Aug 10th 2009, 09:55 PM #5 Physics Team     Join Date: Jul 2009 Posts: 310 $\displaystyle F=m \omega^2 r = m (\frac {v}{r})^2 r = \frac {mv^2}{r}$ Which is what I used. Again, I see ambiguity. Because as shown; $\displaystyle F \propto r$ or $\displaystyle F \propto r^{-1}$ __________________ "Dissent is the highest form of patriotism." - Thomas Jefferson. "Give me control of a nation's money and I care not who makes her laws." -Mayer Amschel Rothschild I study Mathematical Physics at the University of Waterloo. -DC
 Aug 10th 2009, 09:59 PM #6 Physics Team   Join Date: Feb 2009 Posts: 1,425 But you arrive at a lower centripetal force for the outer wheel because from the equation $\displaystyle F = m \frac{v^2}{r}$ the effect of having $\displaystyle \omega$ constant is not evident.
 Aug 10th 2009, 10:03 PM #7 Physics Team   Join Date: Feb 2009 Posts: 1,425 There is no ambiguity once it becomes clear that $\displaystyle \omega$ is constant and v is not as one moves away from the centre of the circular motion.
 Aug 10th 2009, 10:03 PM #8 Physics Team     Join Date: Jul 2009 Posts: 310 How does that prove that I'm wrong? They are equivalent. $\displaystyle \omega$ cannot remain constant according to your definition of it. __________________ "Dissent is the highest form of patriotism." - Thomas Jefferson. "Give me control of a nation's money and I care not who makes her laws." -Mayer Amschel Rothschild I study Mathematical Physics at the University of Waterloo. -DC
 Aug 10th 2009, 10:31 PM #9 Physics Team   Join Date: Feb 2009 Posts: 1,425 In uniform circular motion, $\displaystyle \omega$ , the angular velocity by definition is constant irrespective of the radius. Think of a spinning disc. The number of revolutions/sec made by each point on the disc is the same. Thus if the disc makes 10 revolutions per sec, so does each point. Thus each point makes an angular displacement of $\displaystyle 2\pi . 10$ or $\displaystyle 20\pi$ per sec and thus has the same angular velocity. However, the linear velocity of each point on the disc is different. As r increases away from the centre, v increases accordingly to maintain $\displaystyle \omega$ constant. When you use and say there is the implicit assumption that v is constant which in fact it is not as it has r dependence. However when you use $\displaystyle F = m\omega^2 r$ , both m and $\displaystyle \omega$ are constant and hence which is perfectly OK Last edited by physicsquest; Aug 10th 2009 at 10:39 PM.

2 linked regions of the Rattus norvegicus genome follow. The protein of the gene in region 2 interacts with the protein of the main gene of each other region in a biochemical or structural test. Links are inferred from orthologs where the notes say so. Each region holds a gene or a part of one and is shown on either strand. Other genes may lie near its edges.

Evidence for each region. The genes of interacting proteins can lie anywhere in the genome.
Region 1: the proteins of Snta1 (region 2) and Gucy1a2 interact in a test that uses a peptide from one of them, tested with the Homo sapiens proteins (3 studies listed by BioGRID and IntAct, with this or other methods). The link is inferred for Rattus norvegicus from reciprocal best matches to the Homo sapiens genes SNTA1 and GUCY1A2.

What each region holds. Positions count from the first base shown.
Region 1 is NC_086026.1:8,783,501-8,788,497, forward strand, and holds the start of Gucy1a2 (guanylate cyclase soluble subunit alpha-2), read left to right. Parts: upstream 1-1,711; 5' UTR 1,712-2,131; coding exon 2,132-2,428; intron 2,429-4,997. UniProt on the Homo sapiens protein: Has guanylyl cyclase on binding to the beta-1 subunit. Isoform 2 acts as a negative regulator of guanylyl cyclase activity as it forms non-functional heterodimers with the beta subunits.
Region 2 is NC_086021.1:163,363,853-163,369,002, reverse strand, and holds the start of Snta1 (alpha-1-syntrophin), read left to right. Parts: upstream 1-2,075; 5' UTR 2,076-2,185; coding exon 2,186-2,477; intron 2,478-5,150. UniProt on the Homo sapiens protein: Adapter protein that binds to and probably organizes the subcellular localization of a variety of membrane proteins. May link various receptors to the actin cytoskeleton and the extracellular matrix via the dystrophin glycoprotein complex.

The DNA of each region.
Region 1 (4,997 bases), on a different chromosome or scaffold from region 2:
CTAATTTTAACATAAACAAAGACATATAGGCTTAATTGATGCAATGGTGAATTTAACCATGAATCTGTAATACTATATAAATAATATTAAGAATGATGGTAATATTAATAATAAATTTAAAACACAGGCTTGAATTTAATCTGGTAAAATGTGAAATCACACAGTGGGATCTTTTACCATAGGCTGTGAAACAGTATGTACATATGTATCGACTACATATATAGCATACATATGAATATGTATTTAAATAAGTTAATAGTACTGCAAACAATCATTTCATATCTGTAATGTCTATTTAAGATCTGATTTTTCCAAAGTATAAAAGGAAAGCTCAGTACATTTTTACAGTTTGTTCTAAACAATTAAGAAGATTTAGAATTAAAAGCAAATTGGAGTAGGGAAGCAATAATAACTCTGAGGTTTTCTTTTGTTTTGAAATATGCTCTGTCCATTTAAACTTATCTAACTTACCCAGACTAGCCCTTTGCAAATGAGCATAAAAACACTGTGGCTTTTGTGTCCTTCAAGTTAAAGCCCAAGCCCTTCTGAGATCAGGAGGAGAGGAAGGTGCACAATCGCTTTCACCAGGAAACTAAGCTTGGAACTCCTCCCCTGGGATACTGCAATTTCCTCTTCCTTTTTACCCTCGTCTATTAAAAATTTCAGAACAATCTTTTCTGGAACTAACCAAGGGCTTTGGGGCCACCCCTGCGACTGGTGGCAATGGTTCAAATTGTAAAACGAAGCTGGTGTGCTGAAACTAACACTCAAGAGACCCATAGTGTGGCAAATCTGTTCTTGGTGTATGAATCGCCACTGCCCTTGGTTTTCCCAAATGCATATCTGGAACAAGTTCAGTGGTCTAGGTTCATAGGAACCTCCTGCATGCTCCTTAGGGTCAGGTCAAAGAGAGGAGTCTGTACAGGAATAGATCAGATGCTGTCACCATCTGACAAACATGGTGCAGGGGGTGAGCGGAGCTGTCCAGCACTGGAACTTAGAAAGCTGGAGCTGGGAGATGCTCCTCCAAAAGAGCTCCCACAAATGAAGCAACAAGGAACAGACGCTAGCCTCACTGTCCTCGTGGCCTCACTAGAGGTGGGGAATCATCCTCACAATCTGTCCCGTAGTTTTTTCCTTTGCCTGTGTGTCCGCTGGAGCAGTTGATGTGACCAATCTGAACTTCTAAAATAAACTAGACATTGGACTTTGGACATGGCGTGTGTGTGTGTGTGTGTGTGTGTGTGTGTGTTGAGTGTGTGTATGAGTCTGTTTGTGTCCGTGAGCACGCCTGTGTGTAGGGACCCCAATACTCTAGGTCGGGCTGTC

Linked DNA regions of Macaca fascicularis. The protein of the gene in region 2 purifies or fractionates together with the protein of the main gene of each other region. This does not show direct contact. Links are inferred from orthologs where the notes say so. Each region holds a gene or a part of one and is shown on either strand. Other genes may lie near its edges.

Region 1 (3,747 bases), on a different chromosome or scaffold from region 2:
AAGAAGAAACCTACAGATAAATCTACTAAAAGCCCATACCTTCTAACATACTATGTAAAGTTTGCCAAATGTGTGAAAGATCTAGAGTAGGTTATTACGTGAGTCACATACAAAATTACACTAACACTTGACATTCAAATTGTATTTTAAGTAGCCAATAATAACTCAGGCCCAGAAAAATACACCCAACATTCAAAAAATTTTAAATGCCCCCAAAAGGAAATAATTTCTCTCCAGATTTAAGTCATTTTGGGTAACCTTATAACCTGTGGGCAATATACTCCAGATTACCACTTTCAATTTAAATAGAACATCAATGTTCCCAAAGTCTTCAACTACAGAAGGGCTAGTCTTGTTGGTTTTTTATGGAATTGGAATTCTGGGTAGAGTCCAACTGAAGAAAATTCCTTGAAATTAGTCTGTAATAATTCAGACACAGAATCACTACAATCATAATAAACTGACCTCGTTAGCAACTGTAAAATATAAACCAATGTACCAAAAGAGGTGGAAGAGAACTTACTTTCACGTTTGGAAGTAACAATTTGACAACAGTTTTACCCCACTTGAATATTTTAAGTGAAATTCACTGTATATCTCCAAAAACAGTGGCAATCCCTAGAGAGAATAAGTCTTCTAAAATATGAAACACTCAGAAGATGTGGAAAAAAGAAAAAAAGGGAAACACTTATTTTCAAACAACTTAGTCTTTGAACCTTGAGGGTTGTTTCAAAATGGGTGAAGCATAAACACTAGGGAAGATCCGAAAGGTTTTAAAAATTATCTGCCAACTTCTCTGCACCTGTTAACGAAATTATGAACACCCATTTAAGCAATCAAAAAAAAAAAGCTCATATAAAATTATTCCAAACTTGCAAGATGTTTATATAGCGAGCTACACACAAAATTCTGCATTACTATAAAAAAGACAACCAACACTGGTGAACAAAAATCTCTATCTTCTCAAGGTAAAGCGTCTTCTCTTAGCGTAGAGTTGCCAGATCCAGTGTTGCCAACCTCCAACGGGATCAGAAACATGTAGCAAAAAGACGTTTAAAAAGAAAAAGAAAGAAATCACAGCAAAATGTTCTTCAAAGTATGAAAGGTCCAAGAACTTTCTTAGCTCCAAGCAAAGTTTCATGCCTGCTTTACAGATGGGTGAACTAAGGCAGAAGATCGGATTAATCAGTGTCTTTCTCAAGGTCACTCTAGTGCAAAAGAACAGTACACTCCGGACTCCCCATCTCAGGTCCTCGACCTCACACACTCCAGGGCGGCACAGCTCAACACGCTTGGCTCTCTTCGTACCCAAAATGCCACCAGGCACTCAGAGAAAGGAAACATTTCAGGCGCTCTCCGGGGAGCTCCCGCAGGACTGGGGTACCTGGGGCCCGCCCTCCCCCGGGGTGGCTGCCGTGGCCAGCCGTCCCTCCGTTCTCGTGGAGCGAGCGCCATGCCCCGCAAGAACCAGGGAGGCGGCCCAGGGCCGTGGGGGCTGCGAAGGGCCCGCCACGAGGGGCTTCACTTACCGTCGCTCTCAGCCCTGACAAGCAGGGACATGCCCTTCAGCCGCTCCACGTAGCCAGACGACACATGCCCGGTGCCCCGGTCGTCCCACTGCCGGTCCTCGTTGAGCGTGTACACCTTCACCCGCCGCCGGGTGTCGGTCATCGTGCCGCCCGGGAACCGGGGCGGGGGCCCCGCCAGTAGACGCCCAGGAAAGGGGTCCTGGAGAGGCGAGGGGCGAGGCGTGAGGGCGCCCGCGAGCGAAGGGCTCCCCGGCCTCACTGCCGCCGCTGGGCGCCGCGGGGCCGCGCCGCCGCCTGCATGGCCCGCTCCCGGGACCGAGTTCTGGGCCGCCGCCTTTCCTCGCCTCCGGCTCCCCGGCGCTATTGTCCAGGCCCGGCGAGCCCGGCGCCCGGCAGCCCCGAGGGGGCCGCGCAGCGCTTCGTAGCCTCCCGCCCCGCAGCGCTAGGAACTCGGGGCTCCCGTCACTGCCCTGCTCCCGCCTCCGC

Aug 11th 2009, 12:26 PM #10 Senior Member   Join Date: Jul 2009 Location: Kathu Posts: 131 Banked track With no other choice available, D is the best option. Physicsquest, your logic looks valid. Your first explanation suffices, however, the tilt you refer to must be caused by some sort of body force caused by the centripetal accelaration of the vehicle. It is therefor my opinion that this question (while thought provoking) has not been supplied with sufficient detail. However following the line of reasoning you have, you would predict the need for the increased force even though it is beyond the details of the current analysis.